Absolutely fascinating article from Stylelist about Jack Zyklin, an individual who has taken old, obsolete typewriters and allowed them to “interface” with computers, thus giving writers the old time feel of typing on a typewriter while being able to simultaneously use the latest computer technology.

The article can be found here:

There is an included video in the article, which I’ve embedded below:

There is a certain whimsy to Mr. Zyklin’s work that appeals to me, as unlike him I can recall the time when typewriters were still the way to write.  By the time I reached High School, personal computers were just starting to come out and the concept of a word processor, introduced to me in my sophomore or junior year of High School, portended the demise of the typewriter.

As an author with seven novels and one graphic novel behind me (and more to come!), I’ve thought long and hard about how fortunate I was to be born when I was.  As a young child, I was completely fascinated with writing and by the time I was in third or fourth grade knew that I wanted to be an author.

However, I quickly realized I was a perfectionist and whatever I wrote needed to be refined before it was “good enough” to satisfy my taste.  Early writing was frustrating because this meant that whatever I wrote needed to be completely re-typed (and re-re-typed and re-re-re-typed) whenever it was revised.  Depending on the length of the original story, this could mean many hours of grueling and tedious work.  It was hard enough to get the original first draft typed out, but the idea of returning to the draft and re-typing it as many as five to seven times (or more!) made the task all that much more daunting.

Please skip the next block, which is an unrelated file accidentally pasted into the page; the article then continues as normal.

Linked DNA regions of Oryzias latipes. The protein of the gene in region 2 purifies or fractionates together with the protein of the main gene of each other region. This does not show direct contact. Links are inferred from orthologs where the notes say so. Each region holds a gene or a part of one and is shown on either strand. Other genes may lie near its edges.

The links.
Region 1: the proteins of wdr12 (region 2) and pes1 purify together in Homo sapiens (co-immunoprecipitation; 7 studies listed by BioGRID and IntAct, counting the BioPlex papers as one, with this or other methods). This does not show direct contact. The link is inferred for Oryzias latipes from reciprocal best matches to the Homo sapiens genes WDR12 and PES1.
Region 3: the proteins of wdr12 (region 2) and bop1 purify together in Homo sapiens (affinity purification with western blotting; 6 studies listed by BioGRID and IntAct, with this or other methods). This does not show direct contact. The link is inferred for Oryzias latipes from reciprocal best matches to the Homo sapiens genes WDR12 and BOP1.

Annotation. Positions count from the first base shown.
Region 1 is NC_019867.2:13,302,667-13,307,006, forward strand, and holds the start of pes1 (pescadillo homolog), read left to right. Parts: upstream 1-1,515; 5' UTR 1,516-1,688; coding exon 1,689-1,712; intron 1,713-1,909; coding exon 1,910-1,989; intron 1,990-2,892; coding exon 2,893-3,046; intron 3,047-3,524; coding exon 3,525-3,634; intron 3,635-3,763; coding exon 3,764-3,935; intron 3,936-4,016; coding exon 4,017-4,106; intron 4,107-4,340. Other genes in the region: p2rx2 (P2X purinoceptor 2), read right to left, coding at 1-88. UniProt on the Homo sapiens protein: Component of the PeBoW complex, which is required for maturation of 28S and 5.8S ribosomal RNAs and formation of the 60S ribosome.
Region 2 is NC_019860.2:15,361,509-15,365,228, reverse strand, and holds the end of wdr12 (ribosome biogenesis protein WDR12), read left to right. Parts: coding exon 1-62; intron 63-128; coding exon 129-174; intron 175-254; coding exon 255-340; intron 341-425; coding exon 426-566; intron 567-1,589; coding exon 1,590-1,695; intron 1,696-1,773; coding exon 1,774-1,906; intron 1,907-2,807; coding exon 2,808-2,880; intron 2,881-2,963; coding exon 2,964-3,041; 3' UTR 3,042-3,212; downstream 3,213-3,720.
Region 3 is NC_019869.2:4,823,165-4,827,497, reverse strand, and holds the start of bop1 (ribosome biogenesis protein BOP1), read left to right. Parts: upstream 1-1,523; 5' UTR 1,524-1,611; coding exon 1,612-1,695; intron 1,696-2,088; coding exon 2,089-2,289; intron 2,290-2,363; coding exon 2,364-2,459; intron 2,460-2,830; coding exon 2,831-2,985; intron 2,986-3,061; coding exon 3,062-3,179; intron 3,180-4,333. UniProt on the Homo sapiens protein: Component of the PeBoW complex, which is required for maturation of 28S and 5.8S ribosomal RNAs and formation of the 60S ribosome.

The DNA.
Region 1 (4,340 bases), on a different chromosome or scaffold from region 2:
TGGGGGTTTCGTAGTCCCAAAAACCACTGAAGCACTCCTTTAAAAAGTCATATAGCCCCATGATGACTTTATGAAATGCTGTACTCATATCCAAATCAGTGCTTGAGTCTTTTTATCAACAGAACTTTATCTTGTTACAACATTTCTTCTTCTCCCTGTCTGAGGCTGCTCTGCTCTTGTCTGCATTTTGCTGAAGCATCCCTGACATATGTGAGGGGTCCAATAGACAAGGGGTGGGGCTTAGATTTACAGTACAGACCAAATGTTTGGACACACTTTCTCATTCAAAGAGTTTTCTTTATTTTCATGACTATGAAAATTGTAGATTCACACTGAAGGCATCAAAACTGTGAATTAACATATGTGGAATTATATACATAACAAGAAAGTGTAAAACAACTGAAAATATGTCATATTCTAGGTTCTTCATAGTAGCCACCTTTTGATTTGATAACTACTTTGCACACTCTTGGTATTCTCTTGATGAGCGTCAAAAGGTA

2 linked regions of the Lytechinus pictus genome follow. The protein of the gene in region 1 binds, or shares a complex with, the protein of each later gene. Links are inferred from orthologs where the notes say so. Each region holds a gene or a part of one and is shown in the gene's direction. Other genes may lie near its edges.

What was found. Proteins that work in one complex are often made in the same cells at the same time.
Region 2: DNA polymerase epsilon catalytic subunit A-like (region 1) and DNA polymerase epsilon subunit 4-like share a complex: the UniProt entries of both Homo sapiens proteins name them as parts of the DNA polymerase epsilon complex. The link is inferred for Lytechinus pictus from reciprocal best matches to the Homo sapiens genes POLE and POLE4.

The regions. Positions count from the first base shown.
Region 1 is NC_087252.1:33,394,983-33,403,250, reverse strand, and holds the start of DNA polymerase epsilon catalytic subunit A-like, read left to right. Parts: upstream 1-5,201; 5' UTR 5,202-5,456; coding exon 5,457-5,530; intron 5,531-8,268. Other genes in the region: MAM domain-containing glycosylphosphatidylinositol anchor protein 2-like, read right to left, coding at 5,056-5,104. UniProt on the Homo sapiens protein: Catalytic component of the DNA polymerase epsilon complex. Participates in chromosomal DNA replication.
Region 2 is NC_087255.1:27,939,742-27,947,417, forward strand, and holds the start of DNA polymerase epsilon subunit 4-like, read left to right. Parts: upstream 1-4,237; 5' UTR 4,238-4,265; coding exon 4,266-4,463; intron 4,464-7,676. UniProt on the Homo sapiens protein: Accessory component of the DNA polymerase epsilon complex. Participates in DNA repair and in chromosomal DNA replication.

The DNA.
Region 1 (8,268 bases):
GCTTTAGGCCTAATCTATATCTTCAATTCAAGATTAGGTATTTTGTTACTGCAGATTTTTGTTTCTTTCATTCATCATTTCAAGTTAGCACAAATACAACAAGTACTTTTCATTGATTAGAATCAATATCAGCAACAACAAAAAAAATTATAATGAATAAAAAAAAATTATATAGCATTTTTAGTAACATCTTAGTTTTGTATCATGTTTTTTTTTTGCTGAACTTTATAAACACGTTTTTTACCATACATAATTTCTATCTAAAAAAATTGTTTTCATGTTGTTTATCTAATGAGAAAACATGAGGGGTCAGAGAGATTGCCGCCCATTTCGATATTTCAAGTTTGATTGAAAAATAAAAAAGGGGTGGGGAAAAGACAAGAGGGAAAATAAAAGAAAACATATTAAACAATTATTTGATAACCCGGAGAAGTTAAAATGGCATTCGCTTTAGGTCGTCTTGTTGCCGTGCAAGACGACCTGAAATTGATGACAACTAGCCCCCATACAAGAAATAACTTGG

Thus, the arrival of computers and the word processor couldn’t have come at a better time for me.  I still longed to be a writer and hadn’t yet given up on that dream.  The word processor allowed me the freedom to write longer and longer works.  After reviewing the printed versions of them, all I had to do was make the necessary revisions without having to completely re-type the entire manuscript.

Had I been born even five years earlier, I suspect none of my works might have ever come to light and I might have drifted into a different career.  My latest novel, Nox, required seven full revisions and a whopping eleven revisions of Chapter 50 (the BIG chapter, storywise) before I was satisfied enough with the manuscript to go ahead with publication.  Needless to say, I’m happy with my computer and its keyboard, though the thought of getting one of those USB typewriters does seem attractive…in a retro kind of way!